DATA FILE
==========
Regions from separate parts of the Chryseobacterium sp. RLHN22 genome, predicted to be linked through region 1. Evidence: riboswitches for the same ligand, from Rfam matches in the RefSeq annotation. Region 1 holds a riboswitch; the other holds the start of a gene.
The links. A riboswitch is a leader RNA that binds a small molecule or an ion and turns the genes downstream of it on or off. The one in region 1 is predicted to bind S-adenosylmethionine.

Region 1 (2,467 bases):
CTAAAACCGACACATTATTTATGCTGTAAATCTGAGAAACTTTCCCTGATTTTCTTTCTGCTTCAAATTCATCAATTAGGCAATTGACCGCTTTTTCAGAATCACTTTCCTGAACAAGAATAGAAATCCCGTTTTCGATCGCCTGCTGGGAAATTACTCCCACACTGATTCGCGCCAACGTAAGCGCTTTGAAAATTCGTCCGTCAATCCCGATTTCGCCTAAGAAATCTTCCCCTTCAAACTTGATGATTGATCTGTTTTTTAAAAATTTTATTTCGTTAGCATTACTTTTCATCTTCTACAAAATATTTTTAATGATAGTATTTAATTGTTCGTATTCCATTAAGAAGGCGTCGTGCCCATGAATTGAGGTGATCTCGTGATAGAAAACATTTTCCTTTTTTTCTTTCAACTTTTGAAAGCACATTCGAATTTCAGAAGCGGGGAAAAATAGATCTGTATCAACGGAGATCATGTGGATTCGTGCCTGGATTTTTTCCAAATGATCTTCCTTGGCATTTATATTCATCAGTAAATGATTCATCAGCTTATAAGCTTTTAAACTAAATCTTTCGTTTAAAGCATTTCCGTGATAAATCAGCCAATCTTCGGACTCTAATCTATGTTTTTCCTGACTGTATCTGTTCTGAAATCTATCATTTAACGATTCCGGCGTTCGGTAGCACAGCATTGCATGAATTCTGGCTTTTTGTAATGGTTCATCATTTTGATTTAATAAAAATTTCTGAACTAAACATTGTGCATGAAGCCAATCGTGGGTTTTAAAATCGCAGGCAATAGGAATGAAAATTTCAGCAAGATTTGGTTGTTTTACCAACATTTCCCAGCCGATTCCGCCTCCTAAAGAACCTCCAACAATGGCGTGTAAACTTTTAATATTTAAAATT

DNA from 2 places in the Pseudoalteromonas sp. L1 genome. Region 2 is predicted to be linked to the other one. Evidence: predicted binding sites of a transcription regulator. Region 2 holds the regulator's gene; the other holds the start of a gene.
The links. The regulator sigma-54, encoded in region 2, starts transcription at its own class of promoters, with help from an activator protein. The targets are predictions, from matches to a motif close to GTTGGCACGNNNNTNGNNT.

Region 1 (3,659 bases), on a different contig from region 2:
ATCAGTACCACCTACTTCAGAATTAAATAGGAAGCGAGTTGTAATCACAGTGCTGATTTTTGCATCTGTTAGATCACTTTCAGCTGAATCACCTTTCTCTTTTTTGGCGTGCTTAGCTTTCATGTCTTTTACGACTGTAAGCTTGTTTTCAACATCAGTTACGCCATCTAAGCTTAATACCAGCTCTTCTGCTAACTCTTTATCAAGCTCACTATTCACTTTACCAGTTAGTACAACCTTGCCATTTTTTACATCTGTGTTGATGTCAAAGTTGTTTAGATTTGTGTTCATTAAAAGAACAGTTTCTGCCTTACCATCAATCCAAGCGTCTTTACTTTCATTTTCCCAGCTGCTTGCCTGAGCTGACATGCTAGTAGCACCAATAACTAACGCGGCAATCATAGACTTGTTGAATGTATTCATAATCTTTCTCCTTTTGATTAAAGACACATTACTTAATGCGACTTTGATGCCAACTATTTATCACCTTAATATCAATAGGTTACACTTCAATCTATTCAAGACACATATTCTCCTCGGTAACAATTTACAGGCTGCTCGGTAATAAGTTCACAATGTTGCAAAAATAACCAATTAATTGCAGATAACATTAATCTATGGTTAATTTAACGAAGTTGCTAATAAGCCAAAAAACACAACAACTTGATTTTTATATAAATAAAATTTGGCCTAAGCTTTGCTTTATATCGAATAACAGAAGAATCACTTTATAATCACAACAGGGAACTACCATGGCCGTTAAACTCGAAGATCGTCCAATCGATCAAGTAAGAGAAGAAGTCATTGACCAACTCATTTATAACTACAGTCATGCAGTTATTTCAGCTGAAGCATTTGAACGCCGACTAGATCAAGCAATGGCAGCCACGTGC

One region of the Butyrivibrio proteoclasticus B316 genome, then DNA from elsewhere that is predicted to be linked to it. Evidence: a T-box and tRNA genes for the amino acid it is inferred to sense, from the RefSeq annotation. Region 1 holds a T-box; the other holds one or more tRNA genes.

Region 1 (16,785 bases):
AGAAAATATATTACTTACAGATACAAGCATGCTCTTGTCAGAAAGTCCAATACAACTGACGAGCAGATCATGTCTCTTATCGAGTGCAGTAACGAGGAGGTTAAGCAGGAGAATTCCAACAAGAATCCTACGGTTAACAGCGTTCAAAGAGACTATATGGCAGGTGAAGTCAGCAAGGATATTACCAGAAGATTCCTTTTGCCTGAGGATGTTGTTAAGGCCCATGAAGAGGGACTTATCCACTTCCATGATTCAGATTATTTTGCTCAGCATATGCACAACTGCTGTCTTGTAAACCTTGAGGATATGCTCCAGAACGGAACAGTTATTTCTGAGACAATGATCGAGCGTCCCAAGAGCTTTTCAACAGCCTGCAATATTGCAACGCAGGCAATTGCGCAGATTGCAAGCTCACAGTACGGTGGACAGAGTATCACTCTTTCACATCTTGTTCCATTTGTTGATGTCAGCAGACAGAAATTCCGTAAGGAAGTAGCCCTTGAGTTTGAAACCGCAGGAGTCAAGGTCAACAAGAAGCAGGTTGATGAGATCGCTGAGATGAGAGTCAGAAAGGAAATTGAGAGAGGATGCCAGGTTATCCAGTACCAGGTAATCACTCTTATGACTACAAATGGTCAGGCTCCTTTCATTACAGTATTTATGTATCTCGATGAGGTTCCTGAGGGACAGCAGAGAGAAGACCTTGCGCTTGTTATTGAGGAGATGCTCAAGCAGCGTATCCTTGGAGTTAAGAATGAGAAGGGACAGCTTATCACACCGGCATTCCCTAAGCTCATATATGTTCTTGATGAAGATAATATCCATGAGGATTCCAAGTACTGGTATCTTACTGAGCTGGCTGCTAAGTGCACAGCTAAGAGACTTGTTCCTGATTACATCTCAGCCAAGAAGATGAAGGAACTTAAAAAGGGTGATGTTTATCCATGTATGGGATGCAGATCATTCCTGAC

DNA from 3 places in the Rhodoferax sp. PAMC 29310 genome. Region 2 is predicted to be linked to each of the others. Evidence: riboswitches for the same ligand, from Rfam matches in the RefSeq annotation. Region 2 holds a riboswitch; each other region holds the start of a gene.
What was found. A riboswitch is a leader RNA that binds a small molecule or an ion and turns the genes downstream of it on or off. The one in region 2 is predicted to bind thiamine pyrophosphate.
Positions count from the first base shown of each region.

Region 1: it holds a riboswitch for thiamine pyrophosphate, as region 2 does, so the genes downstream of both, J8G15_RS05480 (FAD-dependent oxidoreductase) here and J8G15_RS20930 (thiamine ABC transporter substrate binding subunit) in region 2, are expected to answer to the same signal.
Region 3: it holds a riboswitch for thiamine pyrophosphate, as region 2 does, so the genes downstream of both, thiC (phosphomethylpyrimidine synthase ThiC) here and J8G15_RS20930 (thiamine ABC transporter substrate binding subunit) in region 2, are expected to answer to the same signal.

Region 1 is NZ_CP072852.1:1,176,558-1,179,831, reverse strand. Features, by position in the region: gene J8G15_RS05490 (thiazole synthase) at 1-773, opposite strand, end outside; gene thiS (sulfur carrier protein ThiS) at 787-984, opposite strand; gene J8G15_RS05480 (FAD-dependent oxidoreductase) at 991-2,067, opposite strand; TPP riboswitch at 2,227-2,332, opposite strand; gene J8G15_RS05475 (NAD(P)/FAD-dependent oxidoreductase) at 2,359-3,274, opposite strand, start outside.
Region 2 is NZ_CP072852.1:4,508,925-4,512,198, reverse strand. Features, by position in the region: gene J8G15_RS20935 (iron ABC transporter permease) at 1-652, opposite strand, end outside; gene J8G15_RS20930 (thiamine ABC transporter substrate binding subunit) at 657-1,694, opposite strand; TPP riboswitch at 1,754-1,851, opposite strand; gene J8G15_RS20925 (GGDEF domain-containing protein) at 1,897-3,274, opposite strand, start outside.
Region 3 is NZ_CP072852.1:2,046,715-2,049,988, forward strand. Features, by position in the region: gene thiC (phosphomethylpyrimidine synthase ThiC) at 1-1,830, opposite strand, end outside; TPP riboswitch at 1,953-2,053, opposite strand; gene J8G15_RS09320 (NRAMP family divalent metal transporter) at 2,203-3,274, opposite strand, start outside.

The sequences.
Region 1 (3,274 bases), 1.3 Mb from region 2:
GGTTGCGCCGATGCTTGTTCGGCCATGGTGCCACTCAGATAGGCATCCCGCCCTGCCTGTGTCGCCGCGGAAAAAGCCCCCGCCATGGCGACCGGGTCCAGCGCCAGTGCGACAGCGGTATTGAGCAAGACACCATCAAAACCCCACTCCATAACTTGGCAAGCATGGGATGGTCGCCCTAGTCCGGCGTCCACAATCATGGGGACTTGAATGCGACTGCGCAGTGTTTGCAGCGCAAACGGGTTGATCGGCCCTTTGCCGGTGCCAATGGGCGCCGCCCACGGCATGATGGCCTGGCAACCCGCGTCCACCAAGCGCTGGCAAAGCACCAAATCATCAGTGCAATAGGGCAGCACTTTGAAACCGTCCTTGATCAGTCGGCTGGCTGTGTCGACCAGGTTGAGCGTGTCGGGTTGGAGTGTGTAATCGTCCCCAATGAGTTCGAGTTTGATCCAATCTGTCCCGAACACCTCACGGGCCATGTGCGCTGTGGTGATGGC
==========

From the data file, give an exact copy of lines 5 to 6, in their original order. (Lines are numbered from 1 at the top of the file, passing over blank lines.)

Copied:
DNA from 2 places in the Pseudoalteromonas sp. L1 genome. Region 2 is predicted to be linked to the other one. Evidence: predicted binding sites of a transcription regulator. Region 2 holds the regulator's gene; the other holds the start of a gene.
The links. The regulator sigma-54, encoded in region 2, starts transcription at its own class of promoters, with help from an activator protein. The targets are predictions, from matches to a motif close to GTTGGCACGNNNNTNGNNT.